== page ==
If you’ve ever let the fear of failure stand in your way of going after your goal, and you want to break that fear once and for all, you’re in the right place!
There are many common excuses people use as to why they haven’t started or finished their pursuits. There’s no doubt you’ve heard many of them, or, like me, used them many times!
- I’m too old
- I’m too young
- I’m not good enough
- I’m starting too late
- It’s never been done
- It’s already been done
- I don’t have the education
- I don’t have the experience
- I don’t have the time
- I don’t have the resources
- I don’t have the support
Any of these sound familiar? Which of these excuses have you been guilty of making in the past? I know I have made more of them than I care to admit. Time has been a huge factor for me. Understanding resources and technology is another one I’ve used. The question of if what I’m doing actually matters or will inspire others has been in the back of my mind as well.
3 Common Fears
Here’s the good news — Every excuse in the book has been made before, and all excuses boil down to three common fears:
- The fear of failure
- The fear of what others think
- The fear of the unknown
This post is the first in a three-part series, and today we are focusing on the first of the three common fears: THE FEAR OF FAILURE. It’s hard to fail something you never start, and this is probably the main reason many choose not to!
My Fears Exposed
As I’ve been finishing up writing my first book, I reflect on the time it took me to begin the process up until now, and it’s been about five years in the making! I started with good intentions and excitement, but, for some reason, I also kept stopping. Start, stop, start, stop, start, stop … that’s a long road to run, and you never really get anywhere in that race!
What it all boiled down to, however, was actually the fear of failure. I feared that it wouldn’t be good enough, that it wouldn’t make a difference, that I wouldn’t be good enough. That fear can paralyze us from moving forward if we allow those thoughts of unworthiness to infiltrate our minds, and for a while there, I did just that.
Failure is one of the greatest fears people have, and it can stop them in their tracks. The idea of failing has a negative light and has been made notorious. In the office we get reprimanded when we mess up. We get a strike on our profile, and you can only acquire a few of those before you’re booted out and replaced. It makes it hard to try new things or take the path less traveled. It can make for a toxic environment where employees are just tip-toeing around trying hard not mess up.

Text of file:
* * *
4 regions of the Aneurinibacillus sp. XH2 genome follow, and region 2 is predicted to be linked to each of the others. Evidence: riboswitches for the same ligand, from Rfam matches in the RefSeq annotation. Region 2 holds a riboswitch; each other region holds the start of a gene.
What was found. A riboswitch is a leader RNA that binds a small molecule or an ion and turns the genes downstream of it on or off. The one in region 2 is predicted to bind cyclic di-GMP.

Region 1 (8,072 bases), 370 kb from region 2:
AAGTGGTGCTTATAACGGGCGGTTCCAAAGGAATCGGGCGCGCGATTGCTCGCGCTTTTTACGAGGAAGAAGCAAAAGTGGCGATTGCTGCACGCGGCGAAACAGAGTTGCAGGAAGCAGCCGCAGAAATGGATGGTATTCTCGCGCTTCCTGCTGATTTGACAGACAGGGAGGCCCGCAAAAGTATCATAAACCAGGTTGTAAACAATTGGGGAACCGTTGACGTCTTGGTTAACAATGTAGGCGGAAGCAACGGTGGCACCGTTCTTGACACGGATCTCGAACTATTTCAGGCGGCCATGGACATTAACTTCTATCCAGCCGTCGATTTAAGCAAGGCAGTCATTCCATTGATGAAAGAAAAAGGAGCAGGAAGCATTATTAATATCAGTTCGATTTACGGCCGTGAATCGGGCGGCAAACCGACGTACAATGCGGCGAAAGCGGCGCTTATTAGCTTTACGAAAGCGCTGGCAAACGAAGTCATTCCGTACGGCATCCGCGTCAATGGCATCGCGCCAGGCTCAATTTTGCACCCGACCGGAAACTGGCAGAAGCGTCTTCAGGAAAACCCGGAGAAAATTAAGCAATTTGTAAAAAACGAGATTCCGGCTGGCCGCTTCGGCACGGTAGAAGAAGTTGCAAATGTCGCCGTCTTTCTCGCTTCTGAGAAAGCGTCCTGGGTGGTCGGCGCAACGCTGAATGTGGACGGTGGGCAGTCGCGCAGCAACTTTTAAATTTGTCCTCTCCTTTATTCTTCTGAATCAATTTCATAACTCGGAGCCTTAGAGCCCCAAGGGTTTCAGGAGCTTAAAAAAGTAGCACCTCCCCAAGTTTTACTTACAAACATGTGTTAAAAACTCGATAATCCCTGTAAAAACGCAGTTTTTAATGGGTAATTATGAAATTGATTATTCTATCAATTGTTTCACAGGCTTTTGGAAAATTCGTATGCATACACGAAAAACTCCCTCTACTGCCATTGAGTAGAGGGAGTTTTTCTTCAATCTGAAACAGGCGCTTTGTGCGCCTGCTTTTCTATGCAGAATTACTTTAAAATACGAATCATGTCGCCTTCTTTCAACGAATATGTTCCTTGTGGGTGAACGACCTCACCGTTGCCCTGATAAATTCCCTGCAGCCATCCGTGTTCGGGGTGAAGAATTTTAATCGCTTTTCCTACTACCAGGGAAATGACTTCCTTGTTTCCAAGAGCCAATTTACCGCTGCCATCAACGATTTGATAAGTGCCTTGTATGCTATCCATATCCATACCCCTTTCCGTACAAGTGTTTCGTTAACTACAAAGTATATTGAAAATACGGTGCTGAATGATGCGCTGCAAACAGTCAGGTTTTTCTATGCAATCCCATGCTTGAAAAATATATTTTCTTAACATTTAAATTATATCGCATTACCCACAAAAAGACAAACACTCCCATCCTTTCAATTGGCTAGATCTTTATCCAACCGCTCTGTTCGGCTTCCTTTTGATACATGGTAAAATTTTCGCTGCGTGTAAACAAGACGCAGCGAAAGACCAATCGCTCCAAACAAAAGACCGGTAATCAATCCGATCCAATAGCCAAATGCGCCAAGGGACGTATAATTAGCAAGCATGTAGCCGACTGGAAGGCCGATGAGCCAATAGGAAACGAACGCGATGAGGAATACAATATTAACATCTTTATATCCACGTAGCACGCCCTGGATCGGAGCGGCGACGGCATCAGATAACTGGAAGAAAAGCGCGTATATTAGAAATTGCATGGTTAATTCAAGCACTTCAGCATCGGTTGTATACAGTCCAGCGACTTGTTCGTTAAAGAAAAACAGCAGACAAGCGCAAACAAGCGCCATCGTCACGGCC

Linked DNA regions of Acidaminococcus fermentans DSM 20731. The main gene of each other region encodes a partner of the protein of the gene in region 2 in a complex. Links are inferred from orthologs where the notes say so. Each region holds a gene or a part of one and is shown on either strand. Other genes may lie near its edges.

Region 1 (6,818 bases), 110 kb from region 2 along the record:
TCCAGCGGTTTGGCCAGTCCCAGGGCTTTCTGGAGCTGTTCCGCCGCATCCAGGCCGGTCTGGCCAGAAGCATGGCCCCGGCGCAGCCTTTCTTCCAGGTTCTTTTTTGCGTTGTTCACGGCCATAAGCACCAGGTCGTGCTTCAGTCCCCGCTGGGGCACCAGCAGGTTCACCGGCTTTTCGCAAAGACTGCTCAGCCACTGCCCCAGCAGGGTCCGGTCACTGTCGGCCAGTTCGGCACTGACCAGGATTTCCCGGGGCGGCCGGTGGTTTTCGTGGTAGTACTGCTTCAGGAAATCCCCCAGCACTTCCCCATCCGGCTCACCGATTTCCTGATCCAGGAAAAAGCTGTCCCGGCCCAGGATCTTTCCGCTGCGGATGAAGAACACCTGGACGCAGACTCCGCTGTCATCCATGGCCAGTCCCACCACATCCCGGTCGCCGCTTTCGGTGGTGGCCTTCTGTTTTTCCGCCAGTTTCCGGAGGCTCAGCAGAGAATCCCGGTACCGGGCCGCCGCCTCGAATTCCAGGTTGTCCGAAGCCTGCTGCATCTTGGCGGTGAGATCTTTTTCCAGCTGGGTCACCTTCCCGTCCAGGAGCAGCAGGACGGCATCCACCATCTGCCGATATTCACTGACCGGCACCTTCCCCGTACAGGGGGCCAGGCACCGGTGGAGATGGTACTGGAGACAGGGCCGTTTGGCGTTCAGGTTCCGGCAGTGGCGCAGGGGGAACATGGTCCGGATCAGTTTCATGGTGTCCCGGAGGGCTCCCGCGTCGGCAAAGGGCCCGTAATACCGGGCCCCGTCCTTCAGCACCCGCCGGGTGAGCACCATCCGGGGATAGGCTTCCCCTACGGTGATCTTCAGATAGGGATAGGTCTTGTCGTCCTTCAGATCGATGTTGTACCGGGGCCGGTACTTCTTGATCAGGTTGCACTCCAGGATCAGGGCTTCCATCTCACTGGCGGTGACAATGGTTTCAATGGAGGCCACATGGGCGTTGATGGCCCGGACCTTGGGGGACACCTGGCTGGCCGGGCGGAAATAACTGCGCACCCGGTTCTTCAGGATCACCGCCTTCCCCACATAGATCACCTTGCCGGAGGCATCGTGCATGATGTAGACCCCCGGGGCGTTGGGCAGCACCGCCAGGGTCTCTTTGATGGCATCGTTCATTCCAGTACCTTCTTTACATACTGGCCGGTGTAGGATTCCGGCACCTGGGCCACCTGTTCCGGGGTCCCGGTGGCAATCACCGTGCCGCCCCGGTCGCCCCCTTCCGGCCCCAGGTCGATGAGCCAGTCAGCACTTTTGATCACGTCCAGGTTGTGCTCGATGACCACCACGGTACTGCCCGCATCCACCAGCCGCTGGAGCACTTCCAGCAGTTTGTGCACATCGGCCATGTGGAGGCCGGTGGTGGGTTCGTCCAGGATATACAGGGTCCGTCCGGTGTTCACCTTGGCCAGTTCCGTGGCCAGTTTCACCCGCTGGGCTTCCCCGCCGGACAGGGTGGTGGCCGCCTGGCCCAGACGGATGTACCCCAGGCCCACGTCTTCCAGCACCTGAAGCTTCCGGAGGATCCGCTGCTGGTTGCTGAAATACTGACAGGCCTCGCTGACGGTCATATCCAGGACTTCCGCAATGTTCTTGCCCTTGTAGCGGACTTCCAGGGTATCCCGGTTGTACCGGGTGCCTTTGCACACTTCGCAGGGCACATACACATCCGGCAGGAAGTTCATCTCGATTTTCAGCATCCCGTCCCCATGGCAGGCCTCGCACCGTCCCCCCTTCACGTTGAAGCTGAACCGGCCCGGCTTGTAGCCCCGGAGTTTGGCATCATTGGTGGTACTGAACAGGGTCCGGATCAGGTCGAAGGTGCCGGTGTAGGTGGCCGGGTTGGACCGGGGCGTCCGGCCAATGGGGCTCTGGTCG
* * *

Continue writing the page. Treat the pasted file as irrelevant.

The Problem …
The problem with this thought process is that failure is an absolute necessity on the path to success. Interestingly, the most successful people are in that position because they have been the best at failing and the most willing to fail.
Take Babe Ruth for example. He had 714 career home runs, which is phenomenal. But you know what? He also led the American League in strikeouts five times with an accumulation of 1,330 throughout his major league career. That’s almost twice as many strikeouts to home runs! He failed almost 50 percent of the time! Yet, he’s one of the most memorable baseball players of all times, and he was elected to the Hall of Fame. Kids imitate him, and adults commemorate him.
What goals do you have that you’ve let the fear of failure hinder and stop you from pursuing? What excuses have you made that play into the fear of failure? Are you willing to start knowing that failure is inevitable on the way to success? Are you willing to fail the most?
This Week’s Challenge
This week, I challenge you to write down every excuse you have been using. You may not even realize they’ve been excuses in the past, but be mindful of your thoughts and words, and write down anything that could actually be an excuse in your life. Note if any of them seem to be a fear of failure, and write that next to each excuse that lines up with that fear.
I have not failed. I’ve just found 10,000 ways that won’t work. — Thomas Edison
Shockingly, many people are afraid to try new things in fear of failure, but it doesn’t have to be a bad thing. We can turn failure into a positive. It is grounds for learning. We need to develop the skills to take that failure and grow from it. Be willing to fail, it means you’re that much closer to your victory. Those who fail the most win the most.
And, remember, you are a winner. Just run YOUR race!